But ASUS has very little presence in the American mobile landscape. The company must be salivating at the prospect of breaking into the US marketplace in a meaningful way. That gives Google an edge in negotiations; even though the search giant chose ASUS to pioneer its charge into Nexus-branded tablets, it didn’t need to. It had other suppliers it could have worked with. By contrast, ASUS could hope to find very few partners with as much scale and star-power as Google. It’s likely the folks at Mountain View exerted some pressure to keep the Nexus 7′s price low. Low enough to compete with the former king of low-budget tablets, the Kindle Fire.
If you ask me, this is what it all comes down to. Despite the similarities in software, hardware, and origin, these are two very differently targeted devices. The Galaxy Nexus, despite its recent price drop, is still positioned as a high-end, flagship-class smartphone. That carries with it the expectation of a high price point, in part because of the hardware disparities noted above, but also partially because people are used to paying good money for a high-end Google smartphone.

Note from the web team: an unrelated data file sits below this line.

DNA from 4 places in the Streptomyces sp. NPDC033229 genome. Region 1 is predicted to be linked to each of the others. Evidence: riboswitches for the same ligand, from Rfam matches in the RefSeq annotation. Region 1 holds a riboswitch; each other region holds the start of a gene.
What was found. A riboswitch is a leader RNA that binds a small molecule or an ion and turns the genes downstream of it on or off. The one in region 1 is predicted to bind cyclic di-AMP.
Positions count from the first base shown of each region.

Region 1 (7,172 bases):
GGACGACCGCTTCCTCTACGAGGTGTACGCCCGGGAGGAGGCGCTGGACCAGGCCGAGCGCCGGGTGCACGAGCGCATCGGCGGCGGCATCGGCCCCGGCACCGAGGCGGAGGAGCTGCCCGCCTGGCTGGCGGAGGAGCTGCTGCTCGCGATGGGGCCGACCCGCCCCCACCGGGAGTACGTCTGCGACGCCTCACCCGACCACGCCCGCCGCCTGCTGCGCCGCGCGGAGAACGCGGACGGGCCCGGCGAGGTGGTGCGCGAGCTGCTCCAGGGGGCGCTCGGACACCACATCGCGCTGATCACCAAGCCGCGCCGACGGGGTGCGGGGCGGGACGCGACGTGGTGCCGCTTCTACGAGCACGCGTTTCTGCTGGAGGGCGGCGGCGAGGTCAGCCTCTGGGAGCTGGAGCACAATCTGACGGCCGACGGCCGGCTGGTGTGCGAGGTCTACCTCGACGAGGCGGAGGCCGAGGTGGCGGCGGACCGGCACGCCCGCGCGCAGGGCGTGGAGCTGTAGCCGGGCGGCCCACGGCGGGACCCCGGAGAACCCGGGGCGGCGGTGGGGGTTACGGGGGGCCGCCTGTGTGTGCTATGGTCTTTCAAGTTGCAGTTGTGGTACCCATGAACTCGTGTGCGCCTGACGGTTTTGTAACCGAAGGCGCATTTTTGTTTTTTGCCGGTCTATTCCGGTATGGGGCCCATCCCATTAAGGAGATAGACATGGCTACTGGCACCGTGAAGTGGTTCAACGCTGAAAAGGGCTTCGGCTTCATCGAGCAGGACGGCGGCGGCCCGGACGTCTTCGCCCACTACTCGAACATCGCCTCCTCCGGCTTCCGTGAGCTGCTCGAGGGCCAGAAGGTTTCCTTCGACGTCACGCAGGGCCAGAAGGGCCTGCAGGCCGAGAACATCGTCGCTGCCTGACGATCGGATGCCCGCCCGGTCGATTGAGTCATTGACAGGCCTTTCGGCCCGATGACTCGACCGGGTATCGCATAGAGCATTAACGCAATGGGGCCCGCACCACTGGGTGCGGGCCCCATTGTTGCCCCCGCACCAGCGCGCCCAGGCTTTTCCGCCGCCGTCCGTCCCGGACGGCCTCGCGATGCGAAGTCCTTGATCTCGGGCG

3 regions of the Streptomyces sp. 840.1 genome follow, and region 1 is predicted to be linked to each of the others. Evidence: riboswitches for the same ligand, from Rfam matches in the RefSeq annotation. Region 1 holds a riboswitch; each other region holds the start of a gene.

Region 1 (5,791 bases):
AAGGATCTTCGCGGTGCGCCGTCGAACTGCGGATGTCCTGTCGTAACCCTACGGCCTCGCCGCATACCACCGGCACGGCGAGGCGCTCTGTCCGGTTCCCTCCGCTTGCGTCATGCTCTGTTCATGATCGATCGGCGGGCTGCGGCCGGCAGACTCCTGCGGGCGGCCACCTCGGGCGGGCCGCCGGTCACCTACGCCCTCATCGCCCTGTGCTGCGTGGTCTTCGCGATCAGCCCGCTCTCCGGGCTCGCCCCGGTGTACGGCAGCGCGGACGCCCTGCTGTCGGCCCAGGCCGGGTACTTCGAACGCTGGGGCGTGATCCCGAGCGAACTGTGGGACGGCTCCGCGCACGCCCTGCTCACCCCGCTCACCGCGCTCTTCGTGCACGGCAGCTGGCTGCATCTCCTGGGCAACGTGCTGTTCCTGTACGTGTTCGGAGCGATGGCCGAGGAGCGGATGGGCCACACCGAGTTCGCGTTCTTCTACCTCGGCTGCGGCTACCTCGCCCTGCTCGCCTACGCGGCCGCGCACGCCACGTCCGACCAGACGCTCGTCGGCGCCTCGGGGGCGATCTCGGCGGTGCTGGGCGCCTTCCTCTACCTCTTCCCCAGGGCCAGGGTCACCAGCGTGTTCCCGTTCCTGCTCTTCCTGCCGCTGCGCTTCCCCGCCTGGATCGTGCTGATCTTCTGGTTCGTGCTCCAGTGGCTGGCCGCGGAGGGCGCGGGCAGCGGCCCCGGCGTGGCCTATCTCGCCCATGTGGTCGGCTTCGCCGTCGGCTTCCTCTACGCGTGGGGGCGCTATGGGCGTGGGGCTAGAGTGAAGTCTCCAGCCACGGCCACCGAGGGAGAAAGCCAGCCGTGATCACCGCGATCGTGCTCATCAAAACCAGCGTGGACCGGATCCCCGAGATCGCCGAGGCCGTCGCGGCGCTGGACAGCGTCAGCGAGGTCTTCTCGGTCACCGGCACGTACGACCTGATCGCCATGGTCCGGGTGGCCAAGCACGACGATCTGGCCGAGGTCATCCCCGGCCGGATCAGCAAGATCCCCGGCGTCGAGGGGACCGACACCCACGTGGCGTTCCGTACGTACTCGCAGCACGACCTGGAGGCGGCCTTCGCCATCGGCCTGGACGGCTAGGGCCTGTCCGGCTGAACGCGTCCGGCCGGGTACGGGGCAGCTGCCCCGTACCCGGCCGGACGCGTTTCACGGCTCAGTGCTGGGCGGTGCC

Thanks to devices like the Kindle Fire and the Nook,that reality has changed: people no longer expect to pay top-dollar for a tablet- especially if that tablet is marketed as a content-consumption device with extras, instead of a full-service slate. The Nexus 7, with its current feature load, wouldn’t have been able to command a price that was set much higher. To my eye, it’s that reason, more than any other, for the Nexus 7′s lower price tag compared to its smartphone sibling.
But it’s still weird.